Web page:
International relations
As this course is supported by a grant from INTAS, which covers the participation costs of selected applicants from NIS countries (New Independent States of the former Soviet Union) applications from these countries are encouraged.
NIS countries are Armenia, Azerbaijan, Belarus, Georgia, Kazakhstan, Kyrgyzstan, Moldova, Russia, Tajikistan, Turkmenistan, Ukraine and Uzbekistan. Grant recipients are expected to be of 35 years of age or less at the starting date of the course and must be permanently living in one of the NIS and be NIS citizens. (NIS scientists with a permanent residence outside the NIS or with a temporary research position lasting longer than 6 months outside the NIS at the time of the summer school are not eligible to receive INTAS support.)
The INTAS grant includes tuition fee, accommodation, subsistence and travel costs at the cheapest possible price (APEX, PEX or "excursion" must be used). Visa and travel insurance expenses may be included in the travel costs.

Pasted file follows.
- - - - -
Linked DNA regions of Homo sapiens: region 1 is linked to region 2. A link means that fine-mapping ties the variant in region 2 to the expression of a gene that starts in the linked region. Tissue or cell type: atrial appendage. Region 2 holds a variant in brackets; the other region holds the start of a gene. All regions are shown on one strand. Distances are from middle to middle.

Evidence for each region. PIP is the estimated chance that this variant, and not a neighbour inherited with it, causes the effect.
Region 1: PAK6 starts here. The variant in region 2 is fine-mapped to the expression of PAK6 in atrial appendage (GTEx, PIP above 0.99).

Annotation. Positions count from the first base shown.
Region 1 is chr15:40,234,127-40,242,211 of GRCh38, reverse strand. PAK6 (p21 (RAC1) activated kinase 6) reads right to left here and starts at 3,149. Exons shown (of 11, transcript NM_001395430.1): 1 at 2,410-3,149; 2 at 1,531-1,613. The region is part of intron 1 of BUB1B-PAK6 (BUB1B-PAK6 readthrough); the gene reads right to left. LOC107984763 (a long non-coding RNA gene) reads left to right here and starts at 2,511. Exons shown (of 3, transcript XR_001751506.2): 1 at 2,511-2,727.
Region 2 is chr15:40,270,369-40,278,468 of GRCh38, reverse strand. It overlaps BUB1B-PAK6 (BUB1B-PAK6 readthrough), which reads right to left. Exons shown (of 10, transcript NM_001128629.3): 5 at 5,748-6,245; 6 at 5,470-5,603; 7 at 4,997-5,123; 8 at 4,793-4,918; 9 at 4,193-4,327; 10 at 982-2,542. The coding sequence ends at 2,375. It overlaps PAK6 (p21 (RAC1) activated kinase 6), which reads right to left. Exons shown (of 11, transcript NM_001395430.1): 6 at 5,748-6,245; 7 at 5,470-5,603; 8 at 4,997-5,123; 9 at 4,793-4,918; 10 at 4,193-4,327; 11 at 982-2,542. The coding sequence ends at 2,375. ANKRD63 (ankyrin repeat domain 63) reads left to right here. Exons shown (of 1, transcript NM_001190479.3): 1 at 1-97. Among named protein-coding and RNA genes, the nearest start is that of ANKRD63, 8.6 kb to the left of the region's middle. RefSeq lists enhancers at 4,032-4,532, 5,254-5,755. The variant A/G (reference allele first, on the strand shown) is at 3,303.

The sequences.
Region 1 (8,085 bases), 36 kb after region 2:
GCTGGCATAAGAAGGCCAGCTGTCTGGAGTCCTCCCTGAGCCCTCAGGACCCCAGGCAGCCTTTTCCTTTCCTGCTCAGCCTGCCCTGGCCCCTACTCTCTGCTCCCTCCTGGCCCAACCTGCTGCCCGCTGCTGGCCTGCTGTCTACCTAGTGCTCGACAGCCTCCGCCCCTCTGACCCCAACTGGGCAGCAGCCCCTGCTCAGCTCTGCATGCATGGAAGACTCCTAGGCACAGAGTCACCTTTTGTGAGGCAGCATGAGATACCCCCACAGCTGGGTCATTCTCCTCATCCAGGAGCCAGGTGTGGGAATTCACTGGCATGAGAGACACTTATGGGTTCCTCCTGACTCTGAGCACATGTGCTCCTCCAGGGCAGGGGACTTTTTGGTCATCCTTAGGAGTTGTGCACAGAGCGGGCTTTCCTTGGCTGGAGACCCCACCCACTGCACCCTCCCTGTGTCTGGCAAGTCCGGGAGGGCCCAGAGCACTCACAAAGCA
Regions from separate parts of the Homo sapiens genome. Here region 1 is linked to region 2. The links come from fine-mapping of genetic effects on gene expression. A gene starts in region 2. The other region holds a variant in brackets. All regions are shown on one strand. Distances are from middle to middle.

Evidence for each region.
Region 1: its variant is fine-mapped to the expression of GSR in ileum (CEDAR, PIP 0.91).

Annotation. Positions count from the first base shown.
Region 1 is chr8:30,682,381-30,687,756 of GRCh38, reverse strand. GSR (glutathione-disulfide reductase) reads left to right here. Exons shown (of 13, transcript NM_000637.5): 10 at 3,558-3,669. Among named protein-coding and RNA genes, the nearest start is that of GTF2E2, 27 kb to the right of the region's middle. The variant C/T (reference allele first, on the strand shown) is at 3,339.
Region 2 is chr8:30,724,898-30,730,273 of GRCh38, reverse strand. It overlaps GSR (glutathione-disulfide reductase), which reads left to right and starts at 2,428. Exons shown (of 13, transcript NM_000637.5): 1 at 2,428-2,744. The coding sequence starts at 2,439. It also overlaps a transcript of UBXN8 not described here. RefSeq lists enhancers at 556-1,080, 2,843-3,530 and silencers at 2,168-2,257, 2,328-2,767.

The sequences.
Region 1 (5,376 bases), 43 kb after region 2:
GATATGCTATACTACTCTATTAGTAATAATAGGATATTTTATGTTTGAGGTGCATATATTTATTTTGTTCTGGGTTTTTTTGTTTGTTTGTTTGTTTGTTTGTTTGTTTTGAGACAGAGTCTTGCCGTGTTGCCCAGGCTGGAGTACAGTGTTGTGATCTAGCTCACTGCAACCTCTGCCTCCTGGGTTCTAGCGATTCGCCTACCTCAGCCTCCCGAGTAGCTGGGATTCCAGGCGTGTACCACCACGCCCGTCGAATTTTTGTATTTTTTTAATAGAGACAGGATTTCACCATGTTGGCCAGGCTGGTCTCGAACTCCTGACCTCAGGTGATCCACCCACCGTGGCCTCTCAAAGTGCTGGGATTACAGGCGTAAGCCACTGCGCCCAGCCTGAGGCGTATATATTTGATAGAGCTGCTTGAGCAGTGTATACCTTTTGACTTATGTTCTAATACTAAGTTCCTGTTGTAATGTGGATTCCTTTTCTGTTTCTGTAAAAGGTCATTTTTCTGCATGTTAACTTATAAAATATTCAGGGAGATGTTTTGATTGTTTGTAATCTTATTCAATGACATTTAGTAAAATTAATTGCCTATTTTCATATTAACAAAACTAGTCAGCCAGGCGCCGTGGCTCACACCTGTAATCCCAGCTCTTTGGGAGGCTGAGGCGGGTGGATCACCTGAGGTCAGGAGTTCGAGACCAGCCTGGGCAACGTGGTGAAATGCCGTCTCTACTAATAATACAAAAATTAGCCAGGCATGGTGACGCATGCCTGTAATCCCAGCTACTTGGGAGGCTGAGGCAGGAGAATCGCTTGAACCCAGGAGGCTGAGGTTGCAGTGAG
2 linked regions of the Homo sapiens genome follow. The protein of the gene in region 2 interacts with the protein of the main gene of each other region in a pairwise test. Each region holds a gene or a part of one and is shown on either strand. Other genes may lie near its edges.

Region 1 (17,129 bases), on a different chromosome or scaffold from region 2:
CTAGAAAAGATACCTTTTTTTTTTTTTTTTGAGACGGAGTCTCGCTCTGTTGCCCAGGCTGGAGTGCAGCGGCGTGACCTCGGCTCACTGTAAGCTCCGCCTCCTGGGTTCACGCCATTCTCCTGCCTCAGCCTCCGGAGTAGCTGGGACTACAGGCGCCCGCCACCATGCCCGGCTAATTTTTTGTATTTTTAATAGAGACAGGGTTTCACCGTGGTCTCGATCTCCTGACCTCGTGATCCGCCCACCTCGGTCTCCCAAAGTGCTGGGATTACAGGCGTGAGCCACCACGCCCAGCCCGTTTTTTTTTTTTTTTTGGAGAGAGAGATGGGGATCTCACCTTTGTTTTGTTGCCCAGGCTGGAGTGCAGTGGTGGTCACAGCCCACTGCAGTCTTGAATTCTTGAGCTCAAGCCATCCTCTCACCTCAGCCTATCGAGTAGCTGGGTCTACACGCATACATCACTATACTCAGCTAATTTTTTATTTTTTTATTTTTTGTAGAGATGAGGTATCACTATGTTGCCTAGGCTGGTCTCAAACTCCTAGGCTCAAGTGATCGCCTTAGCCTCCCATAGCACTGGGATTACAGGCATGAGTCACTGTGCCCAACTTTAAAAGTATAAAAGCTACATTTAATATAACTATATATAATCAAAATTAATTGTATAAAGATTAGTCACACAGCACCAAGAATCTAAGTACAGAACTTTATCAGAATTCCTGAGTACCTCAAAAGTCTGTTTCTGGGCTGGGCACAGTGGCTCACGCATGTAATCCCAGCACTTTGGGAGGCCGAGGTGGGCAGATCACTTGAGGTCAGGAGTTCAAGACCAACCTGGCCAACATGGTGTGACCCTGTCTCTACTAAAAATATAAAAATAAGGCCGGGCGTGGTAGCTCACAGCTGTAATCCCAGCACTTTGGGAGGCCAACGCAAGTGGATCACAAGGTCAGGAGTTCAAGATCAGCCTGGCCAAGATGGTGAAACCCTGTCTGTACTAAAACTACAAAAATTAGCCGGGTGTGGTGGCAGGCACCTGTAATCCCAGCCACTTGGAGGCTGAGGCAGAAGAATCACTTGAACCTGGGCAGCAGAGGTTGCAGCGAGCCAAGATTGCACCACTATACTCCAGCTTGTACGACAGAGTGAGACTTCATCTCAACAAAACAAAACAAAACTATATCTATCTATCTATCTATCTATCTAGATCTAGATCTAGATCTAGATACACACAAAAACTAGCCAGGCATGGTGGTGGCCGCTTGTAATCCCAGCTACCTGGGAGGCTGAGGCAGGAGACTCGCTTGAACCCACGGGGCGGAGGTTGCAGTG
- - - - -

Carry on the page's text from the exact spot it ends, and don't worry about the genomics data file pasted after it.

Course date

4 July - 15 July, 2005
Application deadline:
15 February, 2005
Course Director(s): 

Erin Jenne

International Relations and European Studies, Central European University, Budapest, Hungary
Course Faculty: 

Florian Bieber

Central European University, Nationalism Studies , Budapest, Hungary

Jonathan Fox

Bar-Ilan University, Political Studies, Ramat-Gan, Israel

Carolyn James

Stephens College, Political Science, Columbia, United States of America

Patrick James

University of Missouri-Columbia, Columbia, United States of America

Stephen Saideman

McGill University, Montreal, Montreal, Canada
In the 1970s, civil wars began to outpace inter-state wars in both duration and intensity. The number of ongoing civil wars now dwarfs that of inter-state wars; organized violence has effectively shifted from the international to the sub-state level. In a vast majority of these conflicts, at least one of the combatants was an armed militia or ethnic group. Given the growing salience of sectarian conflict, it is important to sort out their general causes as a why of understanding the growing prevalence of civil or ethnic wars around the world.
This class is composed of three modules. In the first module, students will explore the interaction between ethnopolitics and intra-state conflict as well as different methods for conflict resolution and post-conflict reconstruction. In the second and third modules, students apply these theories to Eurasia and the Middle East—two regions particularly driven by sectarian violence. Doing so will demonstrate how theoretical frameworks may be applied to actual cases of conflict in order to understand why these regions are so turbulent as well as assess the record of previous and ongoing mediation efforts.